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Bill Would Grant Union Rights, State Minimum Wage For Colorado’s Agriculture Workers

Published Tuesday, March 23, 2021
by Andrew Kenney/
Bill Would Grant Union Rights, State Minimum Wage For Colorado’s Agriculture Workers

(THE STATE OF COLORADO) - The Employees of farms, ranches and other agricultural businesses are excluded from some of the protections other Colorado Workers currently have, but a sweeping new Bill at the State legislature would change that, granting new rights on everything from wages to Union Organizing.

“Generations of Workers have been exploited for profit and it is long overdue that the state of Colorado stop condoning this exploitation,” said Senator Jessie Danielson, a Jefferson County Democrat sponsoring the Bill - known as SB21-087, which passed its first committee hearing by a 4-3 vote. 

It now faces opposition from influential groups representing farmers, ranchers and others and some prominent Democrats are now calling for more time.

The hearing stretched for hours, beginning with supporters of the Bill describing sub-standard housing and unfair working conditions.

Because of Workers’ intense fears of reprisals from their employers, the Bill’s supporters said, the testimony mostly came from advocates and organizers.

Danielson, the Bill’s sponsor, comes from a farming family in Weld County.

While most farmers treated their Employees well, she said basic protections were still needed.

Among other changes, the Bill would: Allow Farm Workers to Unionize, bargain and Strike, granting them protections other Workers get from the Colorado Labor Peace Act; Require agricultural employers to pay overtime when Workers exceed 12 hours per day or 40 hours per week; Require agricultural employers pay the State Minimum Wage of $12.32 an hour.  Currently, farms and ranches are exempted, instead, they are required to pay only the Federal Minimum Wage.  However, Immigrant Workers on H-2A Visas already receive higher wages; Limit the use of the short-handled hoe, a tool that has become a symbol of oppression because Workers bend over painfully to use it; and Create new protections for whistleblowers and set new standards for housing and health.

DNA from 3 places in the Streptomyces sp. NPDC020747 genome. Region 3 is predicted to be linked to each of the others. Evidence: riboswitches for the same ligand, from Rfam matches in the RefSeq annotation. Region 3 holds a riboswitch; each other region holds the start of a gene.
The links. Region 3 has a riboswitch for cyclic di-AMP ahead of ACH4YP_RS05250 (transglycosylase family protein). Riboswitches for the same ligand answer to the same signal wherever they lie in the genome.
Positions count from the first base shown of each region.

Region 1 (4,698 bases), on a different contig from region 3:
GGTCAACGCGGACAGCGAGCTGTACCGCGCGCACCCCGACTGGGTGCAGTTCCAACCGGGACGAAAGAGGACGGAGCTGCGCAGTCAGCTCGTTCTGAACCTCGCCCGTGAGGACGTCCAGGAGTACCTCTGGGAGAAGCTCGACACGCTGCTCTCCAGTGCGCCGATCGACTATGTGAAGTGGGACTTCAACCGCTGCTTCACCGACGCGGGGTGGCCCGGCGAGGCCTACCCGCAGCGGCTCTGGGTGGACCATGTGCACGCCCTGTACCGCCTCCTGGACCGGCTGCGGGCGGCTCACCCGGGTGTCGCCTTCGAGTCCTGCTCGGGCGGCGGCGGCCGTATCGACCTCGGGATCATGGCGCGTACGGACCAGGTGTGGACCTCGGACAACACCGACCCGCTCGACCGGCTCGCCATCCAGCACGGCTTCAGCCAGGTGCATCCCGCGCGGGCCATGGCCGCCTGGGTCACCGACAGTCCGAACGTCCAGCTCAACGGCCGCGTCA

It’s the broadest and most potent Agricultural Labor Bill proposed in years and it followed in part from Organizers’ efforts to help Agricultural Workers through the Coronavirus Pandemic.

“We’ve always known these needs.  The Pandemic just created this opening of society and policymakers that acknowledge this need,” said Fatuma Emmad of Project Protect Food Systems

Exemptions for Farm Labor are common across states - they are rooted in a system devised in the 1930s when Federal Lawmakers excluded agriculture from new Labor Laws.

The 2017 U.S. Department of Agriculture (USDA) Agricultural Census estimated that Colorado's Agriculture Industry sold about $7.5 billion of agricultural goods annually, employing about 37,000 Workers on farms.

“Farm Workers were intentionally excluded from the laws that provide basic Worker protections in order to preserve a system built on the racially motivated exploitation of Farm Workers and domestic servants for their cheap labor,” said Jennifer Rodriguez of Colorado Legal Services.

She described visiting Farm Workers in Colorado who ran out of food because their employers wouldn’t provide transportation to stores.

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